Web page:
At the time of the “humanitarian bombings,” which NATO undertook in Yugoslavia in 1999, the strikes were described as “precise.” However, the number of civilian deaths amounted to 1,700 people, including 400 children. People were killed in officially neutral Montenegro, which not long before had in fact been invited to become a NATO member state.

Finally, during the course of the two Iraq wars and the campaign in Afghanistan, the number of victims due to American actions already amounts to the hundreds of thousands, and this lamentable list continues to grow. Not long ago, a hospital in Afghanistan was mistakenly bombed; in Iraq, the same kind of mistakes have resulted in the deaths of not only civilians, but also Iraqi soldiers allied with Washington.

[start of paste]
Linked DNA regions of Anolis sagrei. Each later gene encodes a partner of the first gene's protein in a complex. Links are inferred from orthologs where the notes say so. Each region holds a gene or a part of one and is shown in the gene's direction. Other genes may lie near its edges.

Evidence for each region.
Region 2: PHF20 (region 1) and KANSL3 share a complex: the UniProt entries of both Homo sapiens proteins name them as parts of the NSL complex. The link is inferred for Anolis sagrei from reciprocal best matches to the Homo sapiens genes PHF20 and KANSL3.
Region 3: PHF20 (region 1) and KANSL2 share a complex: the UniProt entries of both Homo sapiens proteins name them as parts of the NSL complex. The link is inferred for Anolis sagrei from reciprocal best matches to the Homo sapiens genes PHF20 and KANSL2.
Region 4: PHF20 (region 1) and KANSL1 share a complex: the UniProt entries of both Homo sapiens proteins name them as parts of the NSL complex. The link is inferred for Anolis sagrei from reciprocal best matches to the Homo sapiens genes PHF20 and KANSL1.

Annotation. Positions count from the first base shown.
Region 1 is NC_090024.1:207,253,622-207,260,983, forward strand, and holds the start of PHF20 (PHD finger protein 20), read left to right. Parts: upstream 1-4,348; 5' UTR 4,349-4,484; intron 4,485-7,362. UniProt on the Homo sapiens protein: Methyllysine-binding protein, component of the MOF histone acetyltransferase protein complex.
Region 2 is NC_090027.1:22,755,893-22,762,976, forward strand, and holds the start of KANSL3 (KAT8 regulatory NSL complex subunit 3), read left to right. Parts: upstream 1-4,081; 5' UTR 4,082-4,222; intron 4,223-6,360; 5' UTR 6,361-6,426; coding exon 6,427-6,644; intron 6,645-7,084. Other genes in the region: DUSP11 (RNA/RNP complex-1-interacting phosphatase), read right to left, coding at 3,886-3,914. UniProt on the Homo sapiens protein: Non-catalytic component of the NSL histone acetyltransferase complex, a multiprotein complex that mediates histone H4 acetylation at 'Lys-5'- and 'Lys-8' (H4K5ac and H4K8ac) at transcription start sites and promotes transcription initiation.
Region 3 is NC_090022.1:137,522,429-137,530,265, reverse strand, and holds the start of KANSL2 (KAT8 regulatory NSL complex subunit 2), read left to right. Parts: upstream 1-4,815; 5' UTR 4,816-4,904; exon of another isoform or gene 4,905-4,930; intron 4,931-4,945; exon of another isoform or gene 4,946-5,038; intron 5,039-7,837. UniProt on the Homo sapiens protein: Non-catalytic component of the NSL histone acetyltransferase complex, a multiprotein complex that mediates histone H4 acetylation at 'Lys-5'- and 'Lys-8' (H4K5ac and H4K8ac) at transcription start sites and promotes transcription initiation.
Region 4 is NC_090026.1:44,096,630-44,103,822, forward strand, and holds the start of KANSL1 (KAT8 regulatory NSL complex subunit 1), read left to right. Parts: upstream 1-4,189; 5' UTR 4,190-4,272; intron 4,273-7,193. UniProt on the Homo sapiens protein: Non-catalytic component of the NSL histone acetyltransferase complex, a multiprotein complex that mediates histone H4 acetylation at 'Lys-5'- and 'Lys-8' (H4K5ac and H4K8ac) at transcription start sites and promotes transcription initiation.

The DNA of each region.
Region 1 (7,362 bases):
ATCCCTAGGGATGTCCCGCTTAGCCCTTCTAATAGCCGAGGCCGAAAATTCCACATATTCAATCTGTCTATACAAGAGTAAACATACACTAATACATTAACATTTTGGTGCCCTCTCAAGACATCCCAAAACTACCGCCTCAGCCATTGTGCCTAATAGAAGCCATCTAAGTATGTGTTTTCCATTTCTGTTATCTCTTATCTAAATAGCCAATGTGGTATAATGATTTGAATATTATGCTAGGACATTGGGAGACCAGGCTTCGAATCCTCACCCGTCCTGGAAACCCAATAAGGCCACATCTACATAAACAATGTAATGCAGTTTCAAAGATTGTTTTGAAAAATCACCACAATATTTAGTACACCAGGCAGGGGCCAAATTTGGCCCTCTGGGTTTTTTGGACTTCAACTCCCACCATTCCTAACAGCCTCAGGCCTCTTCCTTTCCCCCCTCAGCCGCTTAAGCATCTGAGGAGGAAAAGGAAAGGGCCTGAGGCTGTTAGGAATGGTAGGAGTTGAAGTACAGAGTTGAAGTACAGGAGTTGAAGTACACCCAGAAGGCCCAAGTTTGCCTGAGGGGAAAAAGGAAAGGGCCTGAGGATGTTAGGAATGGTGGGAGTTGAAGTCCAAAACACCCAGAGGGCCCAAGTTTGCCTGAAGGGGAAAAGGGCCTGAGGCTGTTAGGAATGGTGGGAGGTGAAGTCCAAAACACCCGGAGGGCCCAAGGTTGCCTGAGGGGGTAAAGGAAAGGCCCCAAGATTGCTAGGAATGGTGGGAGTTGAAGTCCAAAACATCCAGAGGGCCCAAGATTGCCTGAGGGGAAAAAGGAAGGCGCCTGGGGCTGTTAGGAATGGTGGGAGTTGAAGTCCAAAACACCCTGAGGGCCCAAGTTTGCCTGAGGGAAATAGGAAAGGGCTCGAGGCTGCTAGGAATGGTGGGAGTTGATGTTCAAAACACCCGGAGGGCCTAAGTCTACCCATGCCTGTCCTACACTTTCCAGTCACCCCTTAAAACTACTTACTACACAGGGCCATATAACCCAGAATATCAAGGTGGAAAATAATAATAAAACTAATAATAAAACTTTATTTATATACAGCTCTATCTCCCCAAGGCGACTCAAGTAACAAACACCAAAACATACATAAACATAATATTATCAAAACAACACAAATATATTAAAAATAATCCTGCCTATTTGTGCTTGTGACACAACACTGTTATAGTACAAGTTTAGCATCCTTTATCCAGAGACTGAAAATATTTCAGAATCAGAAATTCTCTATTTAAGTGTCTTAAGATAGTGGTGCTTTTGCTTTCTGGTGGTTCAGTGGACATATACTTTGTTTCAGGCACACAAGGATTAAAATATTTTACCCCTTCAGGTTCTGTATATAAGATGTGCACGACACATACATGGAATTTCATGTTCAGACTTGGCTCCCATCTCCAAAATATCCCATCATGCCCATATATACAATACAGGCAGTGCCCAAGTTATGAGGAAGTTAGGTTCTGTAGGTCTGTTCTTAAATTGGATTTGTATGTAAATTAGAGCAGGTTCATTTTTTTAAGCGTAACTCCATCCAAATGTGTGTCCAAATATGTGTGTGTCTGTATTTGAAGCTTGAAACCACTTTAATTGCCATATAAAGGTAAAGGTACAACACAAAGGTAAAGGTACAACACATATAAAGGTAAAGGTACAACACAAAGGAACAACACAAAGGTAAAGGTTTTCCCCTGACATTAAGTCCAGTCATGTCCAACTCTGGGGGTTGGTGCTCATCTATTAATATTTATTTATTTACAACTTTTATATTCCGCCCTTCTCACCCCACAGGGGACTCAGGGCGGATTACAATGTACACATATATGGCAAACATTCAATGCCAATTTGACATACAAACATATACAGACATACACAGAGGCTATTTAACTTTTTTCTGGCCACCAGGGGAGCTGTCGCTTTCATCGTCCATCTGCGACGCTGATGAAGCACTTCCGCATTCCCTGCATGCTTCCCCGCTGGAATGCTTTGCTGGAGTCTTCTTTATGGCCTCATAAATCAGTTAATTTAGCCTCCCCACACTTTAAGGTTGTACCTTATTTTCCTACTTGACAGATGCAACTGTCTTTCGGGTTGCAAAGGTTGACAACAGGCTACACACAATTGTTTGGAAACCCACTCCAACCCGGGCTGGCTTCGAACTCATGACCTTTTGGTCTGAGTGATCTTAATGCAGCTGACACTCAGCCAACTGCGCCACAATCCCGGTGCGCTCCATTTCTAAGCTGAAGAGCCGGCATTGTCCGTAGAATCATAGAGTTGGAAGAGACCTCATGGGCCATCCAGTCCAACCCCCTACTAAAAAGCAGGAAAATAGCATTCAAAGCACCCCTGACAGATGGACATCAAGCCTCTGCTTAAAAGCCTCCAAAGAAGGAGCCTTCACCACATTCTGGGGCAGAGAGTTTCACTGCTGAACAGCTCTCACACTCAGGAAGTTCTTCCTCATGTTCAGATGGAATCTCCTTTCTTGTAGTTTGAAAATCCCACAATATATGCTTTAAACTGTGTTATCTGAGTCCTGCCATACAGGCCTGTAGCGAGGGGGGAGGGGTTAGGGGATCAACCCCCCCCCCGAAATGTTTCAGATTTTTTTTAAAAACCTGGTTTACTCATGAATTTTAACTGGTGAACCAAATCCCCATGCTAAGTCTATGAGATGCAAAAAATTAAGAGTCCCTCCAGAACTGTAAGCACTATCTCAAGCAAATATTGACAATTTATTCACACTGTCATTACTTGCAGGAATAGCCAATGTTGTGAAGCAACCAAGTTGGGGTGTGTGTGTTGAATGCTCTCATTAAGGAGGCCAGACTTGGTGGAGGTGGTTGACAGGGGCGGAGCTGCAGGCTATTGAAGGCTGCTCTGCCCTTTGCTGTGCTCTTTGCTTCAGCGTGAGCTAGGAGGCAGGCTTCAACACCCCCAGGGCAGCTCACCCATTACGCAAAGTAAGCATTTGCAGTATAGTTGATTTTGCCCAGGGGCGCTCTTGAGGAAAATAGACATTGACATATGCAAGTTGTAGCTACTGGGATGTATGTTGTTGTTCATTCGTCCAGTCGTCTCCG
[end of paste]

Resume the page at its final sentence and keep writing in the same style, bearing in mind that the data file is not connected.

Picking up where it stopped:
In recent years, the U.S., Russia and other countries of the world have actively worked to develop highly strategic weapons capable of striking exclusively military targets in order to minimize noncombatant deaths. However, it is not possible to avoid this entirely. Moreover, in the so-called civil wars taking place in the Middle East and Ukraine, combatants intentionally use civilians as shields and undertake their military operations from within densely population civilian areas.

Nuclear weapons on principle simply cannot be targeted or strategic, as is the case with chemical and biological weapons (rumors often appear that this will soon be possible, but as of now that’s not the case.) That is why they are called “weapons of mass destruction.” Whether or not civilians are targeted doesn’t matter when tens of millions of people are being killed, even if the missiles are to be aimed exclusively at military targets.

It is for exactly this reason that the task of global political leaders is to prohibit the possibility of nuclear conflict.

*Editor’s note: START stands for Strategic Arms Reduction Treaty, a bilateral treaty between the U.S. and the USSR to reduce and limit strategic offensive arms.

About this publication

Be the first to comment

Leave a Reply